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Re: Rep:Re: [f-cpu] The last killing argument FOR the GPL licence

Some point to discuss ! Great !

Michael Riepe a écrit :
> On Thu, Apr 25, 2002 at 12:01:39PM +0200, Yann Guidon wrote:
> > hello,
> >
> > Michael wrote :
> > > Oh no, not THAT discussion again :-(
> > Did you think it was over ?
> Suspended.
> I will change my license at most *once*. Until there is an `F-CPU
> Public License' that I can agree on, things will stay the way they
> are.
> In order to come to an agreement, we should start to compile a list of
> rights and responsibilities users shall have. In particular, they
> should be allowed to
>         - make verbatim copies of the complete source code
>         - distribute verbatim copies of the complete source code
>         - make derived works if they release the source code under the
>           same license

Okay that's copyleft.

>         - use parts of the source code in their own projects if they
>           release the source code under the same license and include a
>           notice that they are using parts of the F-CPU

Biip ! That's not permit by the GPL. The GPL FAQ explain that's not
possible for a pratical point of view. You must maintain a list of
contribution and will become very heavy to manage. That's why there is a
new BDB licence without the obligation of the copyright.

>         - substitute parts (e.g. gates, flipflops, maybe also memory)
>           with cells from proprietary cell libraries if it is necessary
>           in order to produce silicon (they shall, however, fully document
>           such changes)

That's the very interresting point. Allowed user to rewrite part of the
design wihtout distribute the change only to use technological cell's
librairy (memroy,...). We must take car that the definition must be
clear because it's very easy to create a design, make it a black box and
say it come from a "proprietary cell libraries".

I don't speak about gate-level which is like the compilition of the

>         - produce silicon and distribute it, as long as they also
>           deliver the source code for everything but the above mentioned
>           proprietary cell libraries (the source code for the substituted
>           components must still be included)

Maybe the fact to sell producte ( a system from the GPL point of view)
give the obligation to distribute the code as well.

I'd like to incorporate GPL-covered software in my proprietary system.
Can I do this?

     You cannot incorporate GPL-covered software in a proprietary
system. The goal of the GPL is to grant everyone the freedom to copy,
redistribute, understand, and modify a program. If you could
incorporate GPL-covered software into a non-free system, it would have
the effect of making the GPL-covered software non-free too. 

A system incorporating a GPL-covered program is an extended version of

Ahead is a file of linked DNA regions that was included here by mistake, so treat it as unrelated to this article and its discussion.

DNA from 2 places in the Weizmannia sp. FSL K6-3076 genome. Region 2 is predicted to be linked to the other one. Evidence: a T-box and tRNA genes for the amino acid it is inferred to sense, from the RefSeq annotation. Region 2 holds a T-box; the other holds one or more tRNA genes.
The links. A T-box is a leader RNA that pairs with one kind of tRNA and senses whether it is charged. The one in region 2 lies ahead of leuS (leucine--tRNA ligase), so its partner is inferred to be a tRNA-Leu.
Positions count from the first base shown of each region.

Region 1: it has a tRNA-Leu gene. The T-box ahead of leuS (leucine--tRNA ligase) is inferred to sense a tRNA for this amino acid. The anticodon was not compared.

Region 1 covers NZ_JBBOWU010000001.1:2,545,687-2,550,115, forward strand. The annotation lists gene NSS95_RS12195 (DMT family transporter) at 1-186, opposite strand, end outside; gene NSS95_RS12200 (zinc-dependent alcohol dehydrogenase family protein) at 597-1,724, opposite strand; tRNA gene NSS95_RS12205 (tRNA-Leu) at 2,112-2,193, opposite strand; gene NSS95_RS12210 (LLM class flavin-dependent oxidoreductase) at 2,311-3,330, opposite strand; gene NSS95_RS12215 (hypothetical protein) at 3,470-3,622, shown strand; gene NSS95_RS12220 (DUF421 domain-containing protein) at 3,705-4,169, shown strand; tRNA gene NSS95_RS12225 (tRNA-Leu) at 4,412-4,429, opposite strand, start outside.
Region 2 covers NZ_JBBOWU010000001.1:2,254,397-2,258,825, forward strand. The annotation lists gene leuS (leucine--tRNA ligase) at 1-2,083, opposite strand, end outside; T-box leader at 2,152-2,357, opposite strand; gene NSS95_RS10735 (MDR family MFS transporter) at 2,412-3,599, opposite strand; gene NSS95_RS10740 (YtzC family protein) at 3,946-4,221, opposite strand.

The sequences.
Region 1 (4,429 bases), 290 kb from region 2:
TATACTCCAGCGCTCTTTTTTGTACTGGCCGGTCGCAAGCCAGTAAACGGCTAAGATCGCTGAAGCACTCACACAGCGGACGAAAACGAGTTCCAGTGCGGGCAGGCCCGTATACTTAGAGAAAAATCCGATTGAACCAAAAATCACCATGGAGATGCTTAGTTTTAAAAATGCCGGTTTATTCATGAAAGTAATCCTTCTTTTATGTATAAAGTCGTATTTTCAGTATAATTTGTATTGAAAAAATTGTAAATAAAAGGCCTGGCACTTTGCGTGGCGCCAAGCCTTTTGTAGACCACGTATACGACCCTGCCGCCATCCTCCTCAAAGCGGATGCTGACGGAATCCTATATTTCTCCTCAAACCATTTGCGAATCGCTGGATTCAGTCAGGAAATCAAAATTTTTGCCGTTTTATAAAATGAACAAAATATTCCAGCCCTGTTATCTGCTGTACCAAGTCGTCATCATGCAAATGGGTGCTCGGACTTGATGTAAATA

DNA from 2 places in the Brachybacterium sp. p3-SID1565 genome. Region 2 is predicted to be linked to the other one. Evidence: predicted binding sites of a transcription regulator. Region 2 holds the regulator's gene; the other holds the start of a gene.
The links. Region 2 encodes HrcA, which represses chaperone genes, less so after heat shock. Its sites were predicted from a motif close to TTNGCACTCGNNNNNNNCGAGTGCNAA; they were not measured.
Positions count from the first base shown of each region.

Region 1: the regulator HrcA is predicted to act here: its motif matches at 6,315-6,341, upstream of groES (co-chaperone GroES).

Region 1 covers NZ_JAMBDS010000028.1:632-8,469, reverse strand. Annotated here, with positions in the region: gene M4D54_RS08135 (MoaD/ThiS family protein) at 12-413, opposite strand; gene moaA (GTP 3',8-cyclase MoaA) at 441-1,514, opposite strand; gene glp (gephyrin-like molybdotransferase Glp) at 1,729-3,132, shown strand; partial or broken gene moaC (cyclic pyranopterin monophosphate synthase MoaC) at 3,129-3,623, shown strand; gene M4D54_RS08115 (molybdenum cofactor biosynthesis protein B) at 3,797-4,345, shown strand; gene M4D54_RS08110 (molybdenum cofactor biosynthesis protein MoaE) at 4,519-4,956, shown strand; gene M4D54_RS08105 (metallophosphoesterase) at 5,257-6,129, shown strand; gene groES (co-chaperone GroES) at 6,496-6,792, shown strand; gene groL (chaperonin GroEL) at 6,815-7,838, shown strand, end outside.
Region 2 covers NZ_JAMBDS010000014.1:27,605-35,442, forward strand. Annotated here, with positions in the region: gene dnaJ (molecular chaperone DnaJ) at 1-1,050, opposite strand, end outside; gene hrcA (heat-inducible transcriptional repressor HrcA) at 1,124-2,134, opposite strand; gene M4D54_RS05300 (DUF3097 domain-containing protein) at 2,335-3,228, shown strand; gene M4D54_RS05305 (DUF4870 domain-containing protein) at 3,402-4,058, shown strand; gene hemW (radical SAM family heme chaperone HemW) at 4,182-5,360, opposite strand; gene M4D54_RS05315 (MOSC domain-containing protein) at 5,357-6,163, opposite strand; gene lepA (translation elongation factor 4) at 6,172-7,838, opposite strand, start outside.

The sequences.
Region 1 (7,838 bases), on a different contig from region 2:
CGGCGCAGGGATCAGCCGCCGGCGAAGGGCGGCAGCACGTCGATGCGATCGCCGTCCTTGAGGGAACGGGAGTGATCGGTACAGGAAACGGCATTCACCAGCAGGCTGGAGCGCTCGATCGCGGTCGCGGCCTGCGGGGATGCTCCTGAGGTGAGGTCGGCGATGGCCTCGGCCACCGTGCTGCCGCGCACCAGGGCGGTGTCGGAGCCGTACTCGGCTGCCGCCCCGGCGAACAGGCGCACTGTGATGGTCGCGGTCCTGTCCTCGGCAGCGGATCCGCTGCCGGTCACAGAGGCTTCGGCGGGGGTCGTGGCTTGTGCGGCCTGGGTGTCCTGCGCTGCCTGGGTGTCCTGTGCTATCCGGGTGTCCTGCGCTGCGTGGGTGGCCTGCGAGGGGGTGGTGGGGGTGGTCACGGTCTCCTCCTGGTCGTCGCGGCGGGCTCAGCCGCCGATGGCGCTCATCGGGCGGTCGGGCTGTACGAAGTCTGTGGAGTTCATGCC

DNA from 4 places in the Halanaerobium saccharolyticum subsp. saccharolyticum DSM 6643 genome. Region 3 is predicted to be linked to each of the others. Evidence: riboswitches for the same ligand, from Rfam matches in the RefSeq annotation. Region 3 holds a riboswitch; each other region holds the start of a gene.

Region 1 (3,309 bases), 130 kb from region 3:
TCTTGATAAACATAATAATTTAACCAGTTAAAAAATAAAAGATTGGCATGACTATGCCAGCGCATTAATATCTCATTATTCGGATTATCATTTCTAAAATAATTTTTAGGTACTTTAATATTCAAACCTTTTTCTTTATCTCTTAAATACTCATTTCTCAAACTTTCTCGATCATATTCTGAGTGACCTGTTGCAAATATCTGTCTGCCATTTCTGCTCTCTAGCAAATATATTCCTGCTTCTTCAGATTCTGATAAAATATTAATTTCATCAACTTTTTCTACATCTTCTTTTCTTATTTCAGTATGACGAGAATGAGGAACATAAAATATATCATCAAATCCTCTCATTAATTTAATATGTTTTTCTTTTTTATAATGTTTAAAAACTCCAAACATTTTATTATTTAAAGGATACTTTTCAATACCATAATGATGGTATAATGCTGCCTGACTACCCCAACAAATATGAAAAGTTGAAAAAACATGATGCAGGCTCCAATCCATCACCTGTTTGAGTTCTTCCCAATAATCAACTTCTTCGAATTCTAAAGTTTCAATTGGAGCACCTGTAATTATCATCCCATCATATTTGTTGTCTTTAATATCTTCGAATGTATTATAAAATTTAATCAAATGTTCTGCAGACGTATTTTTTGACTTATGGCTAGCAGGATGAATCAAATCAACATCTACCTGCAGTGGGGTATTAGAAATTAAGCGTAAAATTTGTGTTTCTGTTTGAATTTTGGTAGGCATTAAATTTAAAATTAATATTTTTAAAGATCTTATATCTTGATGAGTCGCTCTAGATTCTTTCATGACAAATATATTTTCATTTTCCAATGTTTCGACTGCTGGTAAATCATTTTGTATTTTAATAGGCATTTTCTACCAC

that program. The GPL says that any extended version of the program must
be released under the GPL if it is released at all. This is for
two reasons: to make sure that users who get the software get the
freedom they should have, and to encourage people to give back
improvements that they make. 

However, in many cases you can distribute the GPL-covered software
alongside your proprietary system. To do this validly, you must make
sure that the free and non-free programs communicate at arms length,
that they are not combined in a way that would make them effectively a
single program. 

The difference between this and "incorporating" the GPL-covered software
is partly a matter of substance and partly form. The substantive part is
this: if the two programs are combined so that they become
effectively two parts of one program, then you can't treat them as two
separate programs. So the GPL has to cover the whole thing. 

If the two programs remain well separated, like the compiler and the
kernel, or like an editor and a shell, then you can treat them as two
separate programs--but you have to do it properly. The issue is simply
of form: how you describe what you are doing. Why do we care about this?
Because we want to make sure the users clearly understand the free
status of the GPL-covered software in the collection. 

If people were to distribute GPL-covered software calling it "part of" a
system that users know is partly proprietary, users might be uncertain
of their rights regarding the GPL-covered software. But if they know
that what they have received is a free program plus another program,
side by side, their rights will be clear. 

> --
>  Michael "Tired" Riepe <Michael.Riepe@stud.uni-hannover.de>
>  "All I wanna do is have a little fun before I die"
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